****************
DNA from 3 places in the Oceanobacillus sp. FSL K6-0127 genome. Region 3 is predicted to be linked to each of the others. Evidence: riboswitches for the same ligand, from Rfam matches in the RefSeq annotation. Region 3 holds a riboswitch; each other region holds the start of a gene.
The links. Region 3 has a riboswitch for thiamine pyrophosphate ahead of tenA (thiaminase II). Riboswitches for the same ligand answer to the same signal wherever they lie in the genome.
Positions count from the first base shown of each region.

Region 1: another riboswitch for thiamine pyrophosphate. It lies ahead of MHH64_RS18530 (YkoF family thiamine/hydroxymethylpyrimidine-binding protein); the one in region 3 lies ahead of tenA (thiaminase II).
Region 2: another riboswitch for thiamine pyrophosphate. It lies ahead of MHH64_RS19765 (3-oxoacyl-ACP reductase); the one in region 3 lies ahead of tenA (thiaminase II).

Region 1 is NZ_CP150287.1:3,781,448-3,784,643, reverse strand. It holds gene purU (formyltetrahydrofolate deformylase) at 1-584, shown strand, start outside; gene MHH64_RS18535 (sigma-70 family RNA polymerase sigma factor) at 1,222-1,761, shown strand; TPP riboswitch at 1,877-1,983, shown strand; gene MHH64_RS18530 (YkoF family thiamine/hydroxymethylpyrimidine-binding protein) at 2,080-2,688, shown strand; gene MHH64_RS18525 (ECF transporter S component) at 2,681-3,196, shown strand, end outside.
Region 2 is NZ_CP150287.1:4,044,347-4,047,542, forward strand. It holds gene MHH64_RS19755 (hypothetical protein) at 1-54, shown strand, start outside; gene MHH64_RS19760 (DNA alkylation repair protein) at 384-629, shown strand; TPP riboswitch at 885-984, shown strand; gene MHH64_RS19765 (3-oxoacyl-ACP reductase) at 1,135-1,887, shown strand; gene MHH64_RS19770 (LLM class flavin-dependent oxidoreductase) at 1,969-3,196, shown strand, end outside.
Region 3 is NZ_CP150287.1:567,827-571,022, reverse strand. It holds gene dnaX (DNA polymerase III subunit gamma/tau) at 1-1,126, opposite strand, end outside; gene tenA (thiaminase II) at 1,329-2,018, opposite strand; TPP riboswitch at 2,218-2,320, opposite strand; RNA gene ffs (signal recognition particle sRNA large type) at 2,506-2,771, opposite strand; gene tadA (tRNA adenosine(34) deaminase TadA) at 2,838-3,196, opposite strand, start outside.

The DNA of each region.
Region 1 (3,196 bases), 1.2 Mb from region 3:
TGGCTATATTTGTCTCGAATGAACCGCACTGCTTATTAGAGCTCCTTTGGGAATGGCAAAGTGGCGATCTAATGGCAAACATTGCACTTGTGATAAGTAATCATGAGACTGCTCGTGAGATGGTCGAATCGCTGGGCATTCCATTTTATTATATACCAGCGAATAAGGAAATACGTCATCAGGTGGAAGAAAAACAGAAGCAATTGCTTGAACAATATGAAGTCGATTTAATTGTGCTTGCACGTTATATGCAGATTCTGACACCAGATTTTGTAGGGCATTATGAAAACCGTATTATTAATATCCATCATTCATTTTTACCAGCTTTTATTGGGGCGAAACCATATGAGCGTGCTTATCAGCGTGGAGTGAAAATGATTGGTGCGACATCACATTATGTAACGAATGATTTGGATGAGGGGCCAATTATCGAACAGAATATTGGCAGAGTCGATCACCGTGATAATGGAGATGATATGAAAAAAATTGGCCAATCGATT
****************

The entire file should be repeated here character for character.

DNA from 3 places in the Oceanobacillus sp. FSL K6-0127 genome. Region 3 is predicted to be linked to each of the others. Evidence: riboswitches for the same ligand, from Rfam matches in the RefSeq annotation. Region 3 holds a riboswitch; each other region holds the start of a gene.
The links. Region 3 has a riboswitch for thiamine pyrophosphate ahead of tenA (thiaminase II). Riboswitches for the same ligand answer to the same signal wherever they lie in the genome.
Positions count from the first base shown of each region.

Region 1: another riboswitch for thiamine pyrophosphate. It lies ahead of MHH64_RS18530 (YkoF family thiamine/hydroxymethylpyrimidine-binding protein); the one in region 3 lies ahead of tenA (thiaminase II).
Region 2: another riboswitch for thiamine pyrophosphate. It lies ahead of MHH64_RS19765 (3-oxoacyl-ACP reductase); the one in region 3 lies ahead of tenA (thiaminase II).

Region 1 is NZ_CP150287.1:3,781,448-3,784,643, reverse strand. It holds gene purU (formyltetrahydrofolate deformylase) at 1-584, shown strand, start outside; gene MHH64_RS18535 (sigma-70 family RNA polymerase sigma factor) at 1,222-1,761, shown strand; TPP riboswitch at 1,877-1,983, shown strand; gene MHH64_RS18530 (YkoF family thiamine/hydroxymethylpyrimidine-binding protein) at 2,080-2,688, shown strand; gene MHH64_RS18525 (ECF transporter S component) at 2,681-3,196, shown strand, end outside.
Region 2 is NZ_CP150287.1:4,044,347-4,047,542, forward strand. It holds gene MHH64_RS19755 (hypothetical protein) at 1-54, shown strand, start outside; gene MHH64_RS19760 (DNA alkylation repair protein) at 384-629, shown strand; TPP riboswitch at 885-984, shown strand; gene MHH64_RS19765 (3-oxoacyl-ACP reductase) at 1,135-1,887, shown strand; gene MHH64_RS19770 (LLM class flavin-dependent oxidoreductase) at 1,969-3,196, shown strand, end outside.
Region 3 is NZ_CP150287.1:567,827-571,022, reverse strand. It holds gene dnaX (DNA polymerase III subunit gamma/tau) at 1-1,126, opposite strand, end outside; gene tenA (thiaminase II) at 1,329-2,018, opposite strand; TPP riboswitch at 2,218-2,320, opposite strand; RNA gene ffs (signal recognition particle sRNA large type) at 2,506-2,771, opposite strand; gene tadA (tRNA adenosine(34) deaminase TadA) at 2,838-3,196, opposite strand, start outside.

The DNA of each region.
Region 1 (3,196 bases), 1.2 Mb from region 3:
TGGCTATATTTGTCTCGAATGAACCGCACTGCTTATTAGAGCTCCTTTGGGAATGGCAAAGTGGCGATCTAATGGCAAACATTGCACTTGTGATAAGTAATCATGAGACTGCTCGTGAGATGGTCGAATCGCTGGGCATTCCATTTTATTATATACCAGCGAATAAGGAAATACGTCATCAGGTGGAAGAAAAACAGAAGCAATTGCTTGAACAATATGAAGTCGATTTAATTGTGCTTGCACGTTATATGCAGATTCTGACACCAGATTTTGTAGGGCATTATGAAAACCGTATTATTAATATCCATCATTCATTTTTACCAGCTTTTATTGGGGCGAAACCATATGAGCGTGCTTATCAGCGTGGAGTGAAAATGATTGGTGCGACATCACATTATGTAACGAATGATTTGGATGAGGGGCCAATTATCGAACAGAATATTGGCAGAGTCGATCACCGTGATAATGGAGATGATATGAAAAAAATTGGCCAATCGATT